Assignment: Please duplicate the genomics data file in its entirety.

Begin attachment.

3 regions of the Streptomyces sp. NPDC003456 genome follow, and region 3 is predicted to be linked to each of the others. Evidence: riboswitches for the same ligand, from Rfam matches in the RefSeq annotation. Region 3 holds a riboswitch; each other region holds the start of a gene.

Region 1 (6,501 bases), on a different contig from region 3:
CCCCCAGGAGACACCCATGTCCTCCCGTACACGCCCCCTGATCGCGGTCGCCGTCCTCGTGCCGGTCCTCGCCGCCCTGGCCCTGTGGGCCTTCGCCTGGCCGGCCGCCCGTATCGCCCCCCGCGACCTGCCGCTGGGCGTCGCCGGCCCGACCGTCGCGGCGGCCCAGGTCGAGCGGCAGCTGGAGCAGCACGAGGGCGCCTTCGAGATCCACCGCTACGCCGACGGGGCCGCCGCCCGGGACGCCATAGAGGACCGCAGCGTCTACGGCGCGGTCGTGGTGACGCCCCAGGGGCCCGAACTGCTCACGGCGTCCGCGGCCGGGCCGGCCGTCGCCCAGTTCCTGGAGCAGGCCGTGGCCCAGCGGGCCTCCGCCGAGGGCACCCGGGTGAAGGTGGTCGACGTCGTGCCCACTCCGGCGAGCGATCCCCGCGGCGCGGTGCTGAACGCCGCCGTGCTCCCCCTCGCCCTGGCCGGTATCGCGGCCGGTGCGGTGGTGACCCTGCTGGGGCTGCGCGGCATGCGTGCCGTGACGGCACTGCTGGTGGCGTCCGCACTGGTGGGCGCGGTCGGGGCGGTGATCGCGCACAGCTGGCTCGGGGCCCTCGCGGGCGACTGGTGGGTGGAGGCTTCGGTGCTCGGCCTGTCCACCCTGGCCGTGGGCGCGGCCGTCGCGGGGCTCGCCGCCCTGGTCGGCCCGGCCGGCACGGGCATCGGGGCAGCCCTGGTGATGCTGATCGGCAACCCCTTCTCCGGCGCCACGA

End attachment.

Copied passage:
3 regions of the Streptomyces sp. NPDC003456 genome follow, and region 3 is predicted to be linked to each of the others. Evidence: riboswitches for the same ligand, from Rfam matches in the RefSeq annotation. Region 3 holds a riboswitch; each other region holds the start of a gene.

Region 1 (6,501 bases), on a different contig from region 3:
CCCCCAGGAGACACCCATGTCCTCCCGTACACGCCCCCTGATCGCGGTCGCCGTCCTCGTGCCGGTCCTCGCCGCCCTGGCCCTGTGGGCCTTCGCCTGGCCGGCCGCCCGTATCGCCCCCCGCGACCTGCCGCTGGGCGTCGCCGGCCCGACCGTCGCGGCGGCCCAGGTCGAGCGGCAGCTGGAGCAGCACGAGGGCGCCTTCGAGATCCACCGCTACGCCGACGGGGCCGCCGCCCGGGACGCCATAGAGGACCGCAGCGTCTACGGCGCGGTCGTGGTGACGCCCCAGGGGCCCGAACTGCTCACGGCGTCCGCGGCCGGGCCGGCCGTCGCCCAGTTCCTGGAGCAGGCCGTGGCCCAGCGGGCCTCCGCCGAGGGCACCCGGGTGAAGGTGGTCGACGTCGTGCCCACTCCGGCGAGCGATCCCCGCGGCGCGGTGCTGAACGCCGCCGTGCTCCCCCTCGCCCTGGCCGGTATCGCGGCCGGTGCGGTGGTGACCCTGCTGGGGCTGCGCGGCATGCGTGCCGTGACGGCACTGCTGGTGGCGTCCGCACTGGTGGGCGCGGTCGGGGCGGTGATCGCGCACAGCTGGCTCGGGGCCCTCGCGGGCGACTGGTGGGTGGAGGCTTCGGTGCTCGGCCTGTCCACCCTGGCCGTGGGCGCGGCCGTCGCGGGGCTCGCCGCCCTGGTCGGCCCGGCCGGCACGGGCATCGGGGCAGCCCTGGTGATGCTGATCGGCAACCCCTTCTCCGGCGCCACGA